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Note: This is part of GeneXus Cryptography Module.

Symmetric Cryptography

It is also known as Secret Key Cryptography.

The main characteristic of symmetric cryptography is that it uses the same shared key to encrypt and decrypt messages.

The key must be shared over another secure channel.

It is used for:

  • Transmission of a message over an insecure channel
  • Secure storage on insecure media
  • Authentication
  • Integrity checks.

The symmetric encryption algorithms are classified as block ciphers or stream ciphers based on its input type.

Block ciphers

 "A block cipher is a deterministic algorithm operating on fixed-length groups of bits, called a block, with an unvarying transformation that is specified by a symmetric key. (...) are a means of effectively improving security by combining simple operations such as substitutions and permutations. Iterated product ciphers carry out encryption in multiple rounds, each of which uses a different subkey derived from the original key." (Source)

Block ciphers need an IV - Initialization Vector to combine and initialize the first block. It should be used combined with a secure mode of operation and padding.

The block cipher's algorithm actually describes how to process a block, and the mode of operation describes how to apply the block cipher to a sequence of blocks to encrypt an uncertain amount of input data. There are various modes of operation, each one with its own advantages and disadvantages. Some of them are no longer secure.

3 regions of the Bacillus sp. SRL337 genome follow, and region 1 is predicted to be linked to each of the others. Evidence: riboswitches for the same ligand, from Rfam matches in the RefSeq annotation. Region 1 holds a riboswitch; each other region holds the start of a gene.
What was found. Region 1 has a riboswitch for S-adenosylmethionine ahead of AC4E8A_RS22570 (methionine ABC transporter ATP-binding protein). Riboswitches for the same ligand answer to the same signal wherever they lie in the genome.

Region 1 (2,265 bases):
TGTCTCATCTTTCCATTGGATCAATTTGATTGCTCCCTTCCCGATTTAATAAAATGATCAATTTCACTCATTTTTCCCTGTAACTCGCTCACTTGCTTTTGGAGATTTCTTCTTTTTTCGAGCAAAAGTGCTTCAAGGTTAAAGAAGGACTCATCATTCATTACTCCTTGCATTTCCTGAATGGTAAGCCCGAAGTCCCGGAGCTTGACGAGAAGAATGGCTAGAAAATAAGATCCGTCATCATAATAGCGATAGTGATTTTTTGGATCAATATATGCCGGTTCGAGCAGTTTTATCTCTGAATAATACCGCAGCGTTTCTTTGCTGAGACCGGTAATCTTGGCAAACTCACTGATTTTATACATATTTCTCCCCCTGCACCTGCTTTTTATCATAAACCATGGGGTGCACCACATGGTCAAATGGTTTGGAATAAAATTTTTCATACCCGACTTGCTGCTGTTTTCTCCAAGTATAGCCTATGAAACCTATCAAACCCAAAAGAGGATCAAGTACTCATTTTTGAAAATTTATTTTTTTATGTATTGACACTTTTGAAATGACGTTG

The padding scheme defines some data to add somewhere in the message to mask the predictability that could be contained in the original message, therefore, adding complexity to the encryption. More complex paddings are usually more secure.

Stream ciphers

stream cipher is a symmetric key cipher where plaintext digits are combined with a pseudorandom cipher digit stream (keystream). In a stream cipher, each plaintext digit is encrypted one at a time with the corresponding digit of the keystream, to give a digit of the ciphertext stream. Since encryption of each digit is dependent on the current state of the cipher, it is also known as state cipher. In practice, a digit is typically a bit and the combining operation an exclusive-or (XOR). (Source)

Stream ciphers are computationally cheaper and faster ciphers but are usually not as secure as block ciphers.

NIST Recommendations (March 21, 2019)

Algorithm Status
Two-key TDEA Encryption Disallowed
Two-key TDEA Decryption Legacy use
Three-key TDEA Encryption

Deprecated through 2023

Disallowed after 2023

Three-key TDEA Decryption Legacy use
SKIPJACK Encryption Disallowed
SKIPJACK Decryption Legacy use
AES-128 Encryption and Decryption Acceptable
AES-192 Encryption and Decryption Acceptable
AES-256 Encryption and Decryption Acceptable

Definition of status approval terms

  • Acceptable: is used to mean that the algorithm and key length in a FIPS or SP are safe to use; no security risk is currently known when used in accordance with any associated guidance.
  • Deprecated: means that the algorithm and key length may be used, but the user must accept some security risk. 
  • Disallowed: means that the algorithm or key length is no longer allowed for applying cryptographic protection.

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